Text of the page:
A FUNDRAISING mum took on a muddy assault course in memory of her great-grandfathers who died in the First World War.

Lisa Jones, 39, completed the five- mile Mud Run on Sunday in one hour, 12 minutes.

Her great-grandfathers James Victor Greenwood and George Ilett were both killed in action.

James Victor Greenwood worked with horses, delivering ammunition and rations to the troops.

He was shot by a sniper during the Battle of the Somme in 1916, and was cared for by a French familywhen his regiment moved on.

His wounds began to heal, but he fell victim to pneumonia and died in February 1917.

A sergeant in the 2nd Royal Fusiliers, George Ilett was killed in action in France on October 20, 1914, leaving behind his wife, Elizabeth, and three children.

Lisa, of Papenburg Road, Canvey, took on the charity event, in West Sussex, to commemorate 100 years since the start of the war, wading through trenches, barbed wire, mud pits, obstacles and mustard smoke.

It raised money for the Invicta Foundation, which provides support to wounded service personnel and their families.

Mum-of-two Lisa said: “This run was dedicated to my greatgrandads who died as heroes.

“This medal is not mine, it is theirs.

“I thoroughly enjoyed the obstacles, but have to admit, I did jumping jacks as a penalty instead of the monkey bars.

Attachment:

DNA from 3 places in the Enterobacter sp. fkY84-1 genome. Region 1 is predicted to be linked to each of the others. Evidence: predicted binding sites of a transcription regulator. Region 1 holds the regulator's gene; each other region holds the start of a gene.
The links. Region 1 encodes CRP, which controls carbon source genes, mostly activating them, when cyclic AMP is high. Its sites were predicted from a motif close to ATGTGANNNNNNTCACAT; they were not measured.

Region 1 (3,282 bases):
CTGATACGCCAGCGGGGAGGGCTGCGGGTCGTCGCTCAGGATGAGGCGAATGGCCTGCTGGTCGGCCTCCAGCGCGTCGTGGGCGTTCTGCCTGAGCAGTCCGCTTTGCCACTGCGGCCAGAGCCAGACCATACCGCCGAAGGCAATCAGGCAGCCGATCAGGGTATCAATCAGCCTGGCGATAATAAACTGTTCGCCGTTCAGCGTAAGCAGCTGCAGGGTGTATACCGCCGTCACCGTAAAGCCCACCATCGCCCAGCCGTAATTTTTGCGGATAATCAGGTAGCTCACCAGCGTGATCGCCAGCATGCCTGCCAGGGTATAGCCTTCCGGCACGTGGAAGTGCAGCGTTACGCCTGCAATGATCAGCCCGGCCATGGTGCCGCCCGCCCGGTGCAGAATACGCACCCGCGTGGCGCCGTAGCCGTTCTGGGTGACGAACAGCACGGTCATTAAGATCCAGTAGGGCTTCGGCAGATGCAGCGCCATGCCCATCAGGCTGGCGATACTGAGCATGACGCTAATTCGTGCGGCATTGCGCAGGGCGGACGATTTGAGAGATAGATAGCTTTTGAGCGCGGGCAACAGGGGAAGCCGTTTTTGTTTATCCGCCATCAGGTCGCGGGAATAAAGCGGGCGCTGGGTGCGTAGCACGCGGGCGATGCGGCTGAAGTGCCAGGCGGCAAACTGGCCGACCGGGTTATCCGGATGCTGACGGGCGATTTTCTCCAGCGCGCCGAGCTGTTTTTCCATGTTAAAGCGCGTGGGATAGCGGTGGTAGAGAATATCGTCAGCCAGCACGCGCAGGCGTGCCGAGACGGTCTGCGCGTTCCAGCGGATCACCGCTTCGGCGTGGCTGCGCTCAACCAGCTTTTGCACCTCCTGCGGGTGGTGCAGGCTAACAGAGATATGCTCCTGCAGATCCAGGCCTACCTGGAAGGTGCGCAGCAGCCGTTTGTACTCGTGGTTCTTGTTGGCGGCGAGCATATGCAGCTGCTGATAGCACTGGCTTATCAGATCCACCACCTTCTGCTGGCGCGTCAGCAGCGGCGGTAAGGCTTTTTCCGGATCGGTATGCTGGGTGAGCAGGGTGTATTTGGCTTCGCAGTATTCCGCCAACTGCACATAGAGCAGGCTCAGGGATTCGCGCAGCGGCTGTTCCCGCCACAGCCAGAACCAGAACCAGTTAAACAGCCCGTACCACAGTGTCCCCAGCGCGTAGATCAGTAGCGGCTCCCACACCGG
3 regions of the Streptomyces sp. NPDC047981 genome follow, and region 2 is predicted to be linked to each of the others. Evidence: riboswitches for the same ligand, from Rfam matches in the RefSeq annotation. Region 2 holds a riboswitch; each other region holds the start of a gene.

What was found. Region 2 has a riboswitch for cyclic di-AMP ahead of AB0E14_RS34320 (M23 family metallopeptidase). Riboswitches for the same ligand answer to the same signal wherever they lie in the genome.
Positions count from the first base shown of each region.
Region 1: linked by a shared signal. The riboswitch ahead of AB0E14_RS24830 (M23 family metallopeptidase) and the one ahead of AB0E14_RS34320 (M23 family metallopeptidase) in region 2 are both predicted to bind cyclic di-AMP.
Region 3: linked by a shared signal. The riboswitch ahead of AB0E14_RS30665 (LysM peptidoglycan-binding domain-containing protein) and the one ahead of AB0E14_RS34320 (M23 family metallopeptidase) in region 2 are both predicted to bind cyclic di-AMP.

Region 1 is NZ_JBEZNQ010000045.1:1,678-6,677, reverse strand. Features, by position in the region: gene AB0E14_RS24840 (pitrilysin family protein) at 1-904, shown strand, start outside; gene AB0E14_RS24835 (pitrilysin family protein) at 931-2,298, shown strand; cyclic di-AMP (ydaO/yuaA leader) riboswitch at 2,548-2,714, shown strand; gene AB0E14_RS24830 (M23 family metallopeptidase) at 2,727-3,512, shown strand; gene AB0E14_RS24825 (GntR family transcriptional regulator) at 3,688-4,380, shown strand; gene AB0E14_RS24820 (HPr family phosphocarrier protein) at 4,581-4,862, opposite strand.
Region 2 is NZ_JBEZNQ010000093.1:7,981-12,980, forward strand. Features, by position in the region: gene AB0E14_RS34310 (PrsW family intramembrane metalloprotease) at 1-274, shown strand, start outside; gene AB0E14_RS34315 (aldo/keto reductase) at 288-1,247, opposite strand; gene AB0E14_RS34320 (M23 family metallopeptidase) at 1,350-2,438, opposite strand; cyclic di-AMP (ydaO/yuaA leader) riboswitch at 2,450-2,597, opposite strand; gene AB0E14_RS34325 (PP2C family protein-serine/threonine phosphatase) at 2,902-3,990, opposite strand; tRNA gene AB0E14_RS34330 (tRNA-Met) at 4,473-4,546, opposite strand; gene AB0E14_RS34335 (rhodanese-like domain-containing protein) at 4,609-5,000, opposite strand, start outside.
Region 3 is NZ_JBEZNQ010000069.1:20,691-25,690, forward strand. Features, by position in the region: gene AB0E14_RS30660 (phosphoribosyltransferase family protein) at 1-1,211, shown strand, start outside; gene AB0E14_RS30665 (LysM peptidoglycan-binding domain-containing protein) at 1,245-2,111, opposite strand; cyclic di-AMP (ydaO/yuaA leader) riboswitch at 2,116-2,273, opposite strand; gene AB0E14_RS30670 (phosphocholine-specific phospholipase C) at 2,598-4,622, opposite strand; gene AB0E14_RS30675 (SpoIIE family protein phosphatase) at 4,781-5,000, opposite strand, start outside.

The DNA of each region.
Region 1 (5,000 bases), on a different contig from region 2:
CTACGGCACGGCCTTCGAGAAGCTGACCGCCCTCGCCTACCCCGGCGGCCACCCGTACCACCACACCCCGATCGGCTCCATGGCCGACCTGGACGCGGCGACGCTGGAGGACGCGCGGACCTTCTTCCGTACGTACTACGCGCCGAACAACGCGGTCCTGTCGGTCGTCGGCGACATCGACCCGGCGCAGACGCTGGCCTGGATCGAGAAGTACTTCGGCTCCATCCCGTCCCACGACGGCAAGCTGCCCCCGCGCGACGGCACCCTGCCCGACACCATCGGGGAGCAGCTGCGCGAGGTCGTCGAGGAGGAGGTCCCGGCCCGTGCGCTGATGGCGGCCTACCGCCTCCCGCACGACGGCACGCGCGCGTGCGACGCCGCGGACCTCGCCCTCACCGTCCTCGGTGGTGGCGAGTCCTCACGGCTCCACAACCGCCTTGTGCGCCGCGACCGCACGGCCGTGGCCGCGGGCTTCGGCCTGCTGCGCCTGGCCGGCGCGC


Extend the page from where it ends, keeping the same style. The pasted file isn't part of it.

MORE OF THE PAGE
“I was shot at by paint ballers, crawled under barbed wire, carried a sand bag on my back, carried bricks in a locked up tin and waded through trenches up to my waist in muddy water.

“It was so much fun and I loved it, especially knowing it was in both of my grandads’ honour.”

No stranger to mud runs, Lisa is part of the Super Hero Mums with friends Helen Tree and Hayley Black, who tackle mud runs dressed as Supergirl, Batgirl and Wonder Woman across the south-east to raise money for charities Unique, Macmillan, the Danny Green Fund, and the Indee Rose Trust.

Lisa said: “My mum survived Hodgkin’s Lymphoma when I was a baby and 30 years later lost her battle with lung cancer.

“At a time of desperation and sadness, for Macmillan to walk into our lives, not only to help but to care and support our loved one, was a blessing.”